July 3, 2013—The Congressional Budget Office just posted online
briefing looking at options for sustaining the defense health program,
concluding like DOD that retirees should pay more. The first graph shows an
increase in military health care's share of the defense budget—from today's
nearly 10 percent to about 14 percent in 2030. The Military Coalition (TMC), a
consortium of more than 30 military support organizations, told Congress
earlier this year that military healthcare, including retiree care, at 10
percent of the defense budget is "a bargain compared to health cost share
of the federal budget (23%), the average state budget (22%) ... ." Looking
at similar size corporate entities, TMC says the military health share is even
more dramatically lower. TMC suggests that
rather than raising beneficiary
costs, "defense leaders should be held accountable for improving efficiency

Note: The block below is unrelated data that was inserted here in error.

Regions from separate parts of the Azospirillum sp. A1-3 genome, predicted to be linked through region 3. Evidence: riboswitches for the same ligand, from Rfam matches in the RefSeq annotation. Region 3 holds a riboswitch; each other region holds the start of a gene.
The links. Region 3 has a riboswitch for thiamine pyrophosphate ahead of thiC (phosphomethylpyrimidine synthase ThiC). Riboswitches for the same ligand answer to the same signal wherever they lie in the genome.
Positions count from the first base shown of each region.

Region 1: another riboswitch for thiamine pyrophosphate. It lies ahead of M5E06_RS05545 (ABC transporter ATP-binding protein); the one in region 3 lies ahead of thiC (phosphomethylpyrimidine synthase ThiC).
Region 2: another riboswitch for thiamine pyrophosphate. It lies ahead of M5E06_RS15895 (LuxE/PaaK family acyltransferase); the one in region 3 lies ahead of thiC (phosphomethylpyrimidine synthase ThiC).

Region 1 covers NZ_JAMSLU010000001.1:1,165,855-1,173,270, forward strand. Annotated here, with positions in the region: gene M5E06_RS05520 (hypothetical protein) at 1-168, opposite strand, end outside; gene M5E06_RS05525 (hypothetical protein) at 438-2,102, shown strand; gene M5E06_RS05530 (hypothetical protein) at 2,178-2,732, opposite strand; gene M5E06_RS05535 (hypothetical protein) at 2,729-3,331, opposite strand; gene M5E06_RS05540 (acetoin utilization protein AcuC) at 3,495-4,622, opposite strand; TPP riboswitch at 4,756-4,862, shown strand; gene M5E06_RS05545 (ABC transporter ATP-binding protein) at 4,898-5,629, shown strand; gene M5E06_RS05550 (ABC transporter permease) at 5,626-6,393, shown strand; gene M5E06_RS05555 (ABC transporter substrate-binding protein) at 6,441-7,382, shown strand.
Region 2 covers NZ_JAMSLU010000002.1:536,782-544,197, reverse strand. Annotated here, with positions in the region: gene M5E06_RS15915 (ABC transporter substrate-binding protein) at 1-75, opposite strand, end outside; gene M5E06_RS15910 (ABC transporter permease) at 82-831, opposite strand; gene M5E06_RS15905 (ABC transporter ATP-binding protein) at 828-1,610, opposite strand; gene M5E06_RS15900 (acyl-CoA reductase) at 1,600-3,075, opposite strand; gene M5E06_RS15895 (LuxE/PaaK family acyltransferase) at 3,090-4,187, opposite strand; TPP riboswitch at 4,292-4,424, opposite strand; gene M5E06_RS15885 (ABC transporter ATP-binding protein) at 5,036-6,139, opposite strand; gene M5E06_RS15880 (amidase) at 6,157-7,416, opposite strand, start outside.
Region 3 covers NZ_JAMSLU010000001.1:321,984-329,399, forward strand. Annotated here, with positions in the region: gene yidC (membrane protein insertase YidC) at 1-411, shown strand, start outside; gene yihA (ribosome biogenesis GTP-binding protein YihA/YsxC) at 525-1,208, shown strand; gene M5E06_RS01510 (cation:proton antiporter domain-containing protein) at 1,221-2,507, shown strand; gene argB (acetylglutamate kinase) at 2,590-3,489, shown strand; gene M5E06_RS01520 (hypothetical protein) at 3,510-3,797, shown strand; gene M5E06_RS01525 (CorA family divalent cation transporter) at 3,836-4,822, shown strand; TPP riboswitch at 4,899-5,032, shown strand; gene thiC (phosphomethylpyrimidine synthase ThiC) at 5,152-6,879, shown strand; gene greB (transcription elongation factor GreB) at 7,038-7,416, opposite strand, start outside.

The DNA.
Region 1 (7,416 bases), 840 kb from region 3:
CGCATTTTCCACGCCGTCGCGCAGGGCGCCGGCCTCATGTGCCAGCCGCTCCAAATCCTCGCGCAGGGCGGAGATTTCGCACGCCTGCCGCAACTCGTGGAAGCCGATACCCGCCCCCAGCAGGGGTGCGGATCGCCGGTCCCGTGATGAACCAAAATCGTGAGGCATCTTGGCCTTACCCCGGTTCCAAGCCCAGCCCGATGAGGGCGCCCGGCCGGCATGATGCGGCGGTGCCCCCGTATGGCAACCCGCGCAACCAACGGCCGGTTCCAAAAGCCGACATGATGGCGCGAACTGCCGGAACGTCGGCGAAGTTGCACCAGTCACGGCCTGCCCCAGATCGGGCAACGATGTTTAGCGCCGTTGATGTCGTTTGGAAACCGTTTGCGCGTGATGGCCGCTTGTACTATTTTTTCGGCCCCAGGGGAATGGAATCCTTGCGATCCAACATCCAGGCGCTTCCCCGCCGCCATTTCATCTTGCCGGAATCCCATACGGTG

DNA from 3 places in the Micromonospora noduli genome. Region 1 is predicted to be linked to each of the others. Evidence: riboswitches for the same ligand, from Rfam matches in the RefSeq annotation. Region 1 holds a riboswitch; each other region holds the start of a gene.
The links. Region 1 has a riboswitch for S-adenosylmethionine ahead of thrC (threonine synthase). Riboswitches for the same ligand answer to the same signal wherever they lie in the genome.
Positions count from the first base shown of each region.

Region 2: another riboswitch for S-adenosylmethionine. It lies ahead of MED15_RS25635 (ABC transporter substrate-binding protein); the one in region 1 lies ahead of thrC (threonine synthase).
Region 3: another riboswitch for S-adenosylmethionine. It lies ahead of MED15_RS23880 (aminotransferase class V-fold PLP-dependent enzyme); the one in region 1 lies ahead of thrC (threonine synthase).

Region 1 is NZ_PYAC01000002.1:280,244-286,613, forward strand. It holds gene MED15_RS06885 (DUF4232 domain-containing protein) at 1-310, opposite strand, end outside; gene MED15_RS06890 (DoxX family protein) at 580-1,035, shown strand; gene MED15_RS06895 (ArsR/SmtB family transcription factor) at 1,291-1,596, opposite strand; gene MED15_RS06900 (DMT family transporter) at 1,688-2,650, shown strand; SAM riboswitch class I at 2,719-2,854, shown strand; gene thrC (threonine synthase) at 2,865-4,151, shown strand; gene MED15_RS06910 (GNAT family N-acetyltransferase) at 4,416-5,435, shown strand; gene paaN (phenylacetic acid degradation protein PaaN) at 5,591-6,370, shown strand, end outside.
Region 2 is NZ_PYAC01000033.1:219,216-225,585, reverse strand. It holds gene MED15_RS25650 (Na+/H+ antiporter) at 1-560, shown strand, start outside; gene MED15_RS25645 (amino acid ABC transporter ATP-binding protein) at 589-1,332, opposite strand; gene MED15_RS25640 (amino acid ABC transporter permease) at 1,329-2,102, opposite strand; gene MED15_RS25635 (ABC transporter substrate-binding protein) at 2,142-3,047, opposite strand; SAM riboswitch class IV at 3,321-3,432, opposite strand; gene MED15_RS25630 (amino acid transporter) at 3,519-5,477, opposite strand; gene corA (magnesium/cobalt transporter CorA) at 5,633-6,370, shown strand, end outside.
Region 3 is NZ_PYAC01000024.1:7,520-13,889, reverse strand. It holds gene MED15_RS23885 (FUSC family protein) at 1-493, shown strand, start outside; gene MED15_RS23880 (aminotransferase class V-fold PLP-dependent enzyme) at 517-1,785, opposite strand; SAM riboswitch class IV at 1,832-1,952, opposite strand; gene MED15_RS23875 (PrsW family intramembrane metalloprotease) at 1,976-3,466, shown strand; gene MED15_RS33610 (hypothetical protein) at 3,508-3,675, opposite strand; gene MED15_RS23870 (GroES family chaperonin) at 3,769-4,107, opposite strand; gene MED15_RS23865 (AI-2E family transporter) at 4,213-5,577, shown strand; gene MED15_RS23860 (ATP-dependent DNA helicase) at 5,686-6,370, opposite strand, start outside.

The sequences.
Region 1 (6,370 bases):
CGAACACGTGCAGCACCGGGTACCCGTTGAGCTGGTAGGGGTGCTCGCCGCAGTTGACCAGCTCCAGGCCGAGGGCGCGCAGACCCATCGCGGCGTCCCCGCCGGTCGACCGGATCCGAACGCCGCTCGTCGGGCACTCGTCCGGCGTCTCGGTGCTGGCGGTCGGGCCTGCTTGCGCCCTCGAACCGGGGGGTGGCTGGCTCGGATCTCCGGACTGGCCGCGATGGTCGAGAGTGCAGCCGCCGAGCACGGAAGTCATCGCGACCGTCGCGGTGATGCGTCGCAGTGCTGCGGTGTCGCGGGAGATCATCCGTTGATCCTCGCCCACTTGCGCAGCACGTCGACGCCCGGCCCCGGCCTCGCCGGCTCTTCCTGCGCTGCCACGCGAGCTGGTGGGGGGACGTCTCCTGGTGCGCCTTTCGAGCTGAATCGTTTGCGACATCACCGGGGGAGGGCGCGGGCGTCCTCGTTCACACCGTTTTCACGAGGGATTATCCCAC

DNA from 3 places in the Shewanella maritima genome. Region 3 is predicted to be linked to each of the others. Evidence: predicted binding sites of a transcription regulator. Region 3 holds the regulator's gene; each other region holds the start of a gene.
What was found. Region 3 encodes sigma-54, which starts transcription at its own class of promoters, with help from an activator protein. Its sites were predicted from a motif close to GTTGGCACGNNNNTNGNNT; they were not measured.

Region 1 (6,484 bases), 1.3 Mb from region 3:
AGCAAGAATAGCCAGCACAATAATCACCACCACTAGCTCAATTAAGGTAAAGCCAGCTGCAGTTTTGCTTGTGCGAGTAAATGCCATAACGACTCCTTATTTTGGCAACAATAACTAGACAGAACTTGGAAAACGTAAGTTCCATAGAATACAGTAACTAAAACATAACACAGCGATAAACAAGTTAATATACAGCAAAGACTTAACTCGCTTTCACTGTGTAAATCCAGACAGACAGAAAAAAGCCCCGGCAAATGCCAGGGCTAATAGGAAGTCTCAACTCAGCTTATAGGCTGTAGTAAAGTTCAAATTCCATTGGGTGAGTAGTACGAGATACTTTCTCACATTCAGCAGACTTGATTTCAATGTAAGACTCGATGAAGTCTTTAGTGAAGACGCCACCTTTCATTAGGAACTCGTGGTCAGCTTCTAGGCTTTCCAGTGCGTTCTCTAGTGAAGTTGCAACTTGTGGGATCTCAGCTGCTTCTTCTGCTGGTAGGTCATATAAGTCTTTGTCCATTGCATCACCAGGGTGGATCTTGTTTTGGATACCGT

and consolidating redundant, counterproductive health systems." (TMC
Russia’s intervention in Syria has slowed coalition air operations in Syria, though ISIS has lost 20 percent of the ground it once held, the UK Ministry of Defense said Tuesday.
Defense Secretary Ash Carter on Monday handed out commissions to the first graduating class of Reserve Officer Training Corps cadets at Yale University in more than 40 years.
The Senate Armed Service Committee’s version of the defense policy bill would make it illegal to spend any Fiscal 2017 money for the B-21 engineering and manufacturing development program until the Air Force tells defense committees the amount of the contract award.
Tweets by @AirForceMag